Get Well Soon!


I’m sorry you’ve had trouble with whatever is ailing you, but hopefully, that will soon be behind you, which really is the best place for ailments as they seem to be such a pain-in-the-behind, anyway.  If I got all of my aches and pains behind me, I would have no front left at all to be noticed.  I’d spend all my time in the back yard, and would never go out front even to get the mail.  I avoid that restrictive lifestyle by taking a heavy dose of denial every day.  When that doesn’t work, I usually eat or drink something that I can blame it on later.  Here in America, the options are limitless.

Some folks seem to enjoy being sick, and their various maladies are all they want to talk about.  If that is your situation, I retract the well wishes from being forced upon you, for I don’t wish you to be unhappy.  But if you have resolved to seek an improvement, and cannot muster up the nerve and skills for self-treatment, take your infirmity, and show it to somebody.  Pick out a respectable doc medico sawbones, or some other kind of sympathetic specialty listener who owns a cash register, or billing department.  Some will look at your warts and moles; some will read your palm, or point out as to whether one leg is longer than the other, but all will read your ability to pay, and diagnose accordingly.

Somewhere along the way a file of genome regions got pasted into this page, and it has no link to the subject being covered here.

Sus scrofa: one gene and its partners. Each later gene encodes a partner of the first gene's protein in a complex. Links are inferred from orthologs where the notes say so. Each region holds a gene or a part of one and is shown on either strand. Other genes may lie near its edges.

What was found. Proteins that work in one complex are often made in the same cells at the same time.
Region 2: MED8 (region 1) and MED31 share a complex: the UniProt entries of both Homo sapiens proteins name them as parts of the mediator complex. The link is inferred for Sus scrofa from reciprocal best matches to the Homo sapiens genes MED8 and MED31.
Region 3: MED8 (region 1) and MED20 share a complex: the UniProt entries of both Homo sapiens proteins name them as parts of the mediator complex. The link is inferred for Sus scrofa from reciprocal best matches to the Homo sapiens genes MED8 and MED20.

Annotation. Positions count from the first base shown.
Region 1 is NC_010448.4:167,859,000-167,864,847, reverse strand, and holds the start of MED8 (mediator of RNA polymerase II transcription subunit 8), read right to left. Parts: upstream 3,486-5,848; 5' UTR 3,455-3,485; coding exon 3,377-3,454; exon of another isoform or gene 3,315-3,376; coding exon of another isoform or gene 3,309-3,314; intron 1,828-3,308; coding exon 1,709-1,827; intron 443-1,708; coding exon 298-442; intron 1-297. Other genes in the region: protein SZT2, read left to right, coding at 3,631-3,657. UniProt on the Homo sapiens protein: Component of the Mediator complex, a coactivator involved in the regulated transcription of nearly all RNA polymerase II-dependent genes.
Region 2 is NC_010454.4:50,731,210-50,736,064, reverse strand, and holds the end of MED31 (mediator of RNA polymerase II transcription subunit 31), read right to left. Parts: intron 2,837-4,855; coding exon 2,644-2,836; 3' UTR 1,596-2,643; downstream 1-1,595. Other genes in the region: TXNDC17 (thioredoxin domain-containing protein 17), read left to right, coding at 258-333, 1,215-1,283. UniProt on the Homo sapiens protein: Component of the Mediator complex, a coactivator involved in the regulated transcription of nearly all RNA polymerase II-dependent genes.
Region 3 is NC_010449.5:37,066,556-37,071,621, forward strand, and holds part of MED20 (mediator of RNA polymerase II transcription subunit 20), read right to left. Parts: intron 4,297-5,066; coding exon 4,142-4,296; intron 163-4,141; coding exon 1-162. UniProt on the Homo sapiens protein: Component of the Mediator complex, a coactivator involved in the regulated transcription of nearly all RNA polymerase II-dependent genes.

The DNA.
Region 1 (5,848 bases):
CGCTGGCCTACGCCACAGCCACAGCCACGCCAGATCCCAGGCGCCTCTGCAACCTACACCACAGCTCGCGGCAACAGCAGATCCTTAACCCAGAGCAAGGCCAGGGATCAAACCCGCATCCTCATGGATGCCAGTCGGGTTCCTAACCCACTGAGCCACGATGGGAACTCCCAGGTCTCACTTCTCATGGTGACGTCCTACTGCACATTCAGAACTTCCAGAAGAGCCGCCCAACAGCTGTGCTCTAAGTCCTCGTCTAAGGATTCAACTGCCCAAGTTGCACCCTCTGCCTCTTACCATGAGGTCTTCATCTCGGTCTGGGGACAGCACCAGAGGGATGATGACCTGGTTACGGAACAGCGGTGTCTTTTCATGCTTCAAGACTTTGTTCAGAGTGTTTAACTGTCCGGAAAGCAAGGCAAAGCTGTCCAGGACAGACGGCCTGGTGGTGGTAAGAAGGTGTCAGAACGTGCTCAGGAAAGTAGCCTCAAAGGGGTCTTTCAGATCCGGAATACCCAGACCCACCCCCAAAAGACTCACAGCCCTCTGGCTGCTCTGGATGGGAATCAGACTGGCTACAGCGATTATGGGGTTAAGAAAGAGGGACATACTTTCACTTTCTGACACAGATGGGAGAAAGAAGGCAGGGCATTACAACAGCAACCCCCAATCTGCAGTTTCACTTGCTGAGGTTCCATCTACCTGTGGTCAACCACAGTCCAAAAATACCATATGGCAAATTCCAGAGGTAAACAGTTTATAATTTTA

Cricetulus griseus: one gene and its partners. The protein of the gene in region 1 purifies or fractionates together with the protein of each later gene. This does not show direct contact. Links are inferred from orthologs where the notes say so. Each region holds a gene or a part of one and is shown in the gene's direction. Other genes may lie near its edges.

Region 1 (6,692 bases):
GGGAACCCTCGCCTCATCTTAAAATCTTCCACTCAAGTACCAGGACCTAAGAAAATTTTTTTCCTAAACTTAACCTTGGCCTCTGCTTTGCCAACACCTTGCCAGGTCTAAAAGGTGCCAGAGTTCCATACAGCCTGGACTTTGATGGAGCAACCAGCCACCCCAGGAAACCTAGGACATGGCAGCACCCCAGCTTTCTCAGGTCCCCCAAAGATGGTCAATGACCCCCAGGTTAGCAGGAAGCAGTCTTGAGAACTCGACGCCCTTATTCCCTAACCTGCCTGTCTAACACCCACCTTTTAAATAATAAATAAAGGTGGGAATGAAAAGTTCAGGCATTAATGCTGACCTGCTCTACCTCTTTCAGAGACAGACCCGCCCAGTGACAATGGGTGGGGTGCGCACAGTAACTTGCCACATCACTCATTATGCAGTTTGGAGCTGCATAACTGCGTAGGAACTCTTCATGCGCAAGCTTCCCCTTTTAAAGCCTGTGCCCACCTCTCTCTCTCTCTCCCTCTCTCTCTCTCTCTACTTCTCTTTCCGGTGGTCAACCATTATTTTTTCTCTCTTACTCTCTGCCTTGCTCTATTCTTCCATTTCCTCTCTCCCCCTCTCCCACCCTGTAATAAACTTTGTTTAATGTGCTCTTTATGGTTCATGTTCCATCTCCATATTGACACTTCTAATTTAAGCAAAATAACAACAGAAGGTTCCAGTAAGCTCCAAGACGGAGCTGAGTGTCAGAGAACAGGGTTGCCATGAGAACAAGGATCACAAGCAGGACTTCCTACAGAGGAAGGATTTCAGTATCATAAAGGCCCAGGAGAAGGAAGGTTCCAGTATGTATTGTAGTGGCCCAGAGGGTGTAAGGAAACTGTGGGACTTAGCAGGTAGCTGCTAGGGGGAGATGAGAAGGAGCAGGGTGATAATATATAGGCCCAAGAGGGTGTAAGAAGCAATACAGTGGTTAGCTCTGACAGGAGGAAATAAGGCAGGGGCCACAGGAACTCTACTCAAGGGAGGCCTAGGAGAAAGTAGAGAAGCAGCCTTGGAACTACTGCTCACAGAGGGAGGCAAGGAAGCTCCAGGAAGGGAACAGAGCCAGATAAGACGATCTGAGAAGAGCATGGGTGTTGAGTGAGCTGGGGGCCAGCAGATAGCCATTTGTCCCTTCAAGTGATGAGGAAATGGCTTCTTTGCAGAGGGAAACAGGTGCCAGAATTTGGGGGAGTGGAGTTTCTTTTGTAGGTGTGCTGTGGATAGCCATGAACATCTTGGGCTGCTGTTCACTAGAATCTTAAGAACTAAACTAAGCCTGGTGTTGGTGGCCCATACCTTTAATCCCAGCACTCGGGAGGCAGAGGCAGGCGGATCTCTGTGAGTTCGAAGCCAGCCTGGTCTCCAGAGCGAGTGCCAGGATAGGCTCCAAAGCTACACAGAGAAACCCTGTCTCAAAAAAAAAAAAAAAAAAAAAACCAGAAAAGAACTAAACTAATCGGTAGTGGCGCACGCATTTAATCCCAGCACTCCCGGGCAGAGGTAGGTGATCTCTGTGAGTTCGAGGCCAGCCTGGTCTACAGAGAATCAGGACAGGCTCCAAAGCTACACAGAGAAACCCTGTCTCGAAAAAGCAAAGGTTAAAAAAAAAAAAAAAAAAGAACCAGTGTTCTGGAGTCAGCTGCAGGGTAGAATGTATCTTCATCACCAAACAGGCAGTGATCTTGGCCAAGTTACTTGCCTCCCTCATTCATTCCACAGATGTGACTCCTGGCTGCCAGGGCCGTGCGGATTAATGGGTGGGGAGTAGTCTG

If you can’t afford a doctor, try listening to good music, or read something funny.  It may not heal a thing other than your attitude, but you’ll feel better in the meantime to some degree that is measurable.  But perhaps you’ve already mentioned your problems to a doctor of your choosing.  If you have, I will join you in wanting to trust your good physicians, as I’m sure you’ve chosen them with careful considerations in mind, if you’ve bothered to choose one at all.

Some folks don’t get to choose.  If you are so categorized, you may have to then render yourself prostrate (which rhymes with another problem) in front of whatever medicine man your tribal plan allows for.  If your problem is your shoulder, I do hope your healer is not a proctologist, unless your shoulder is imbedded that deeply.  If that is the case, you might want to cut back on the time spent worrying about politics, as that habit tends to inflame the condition.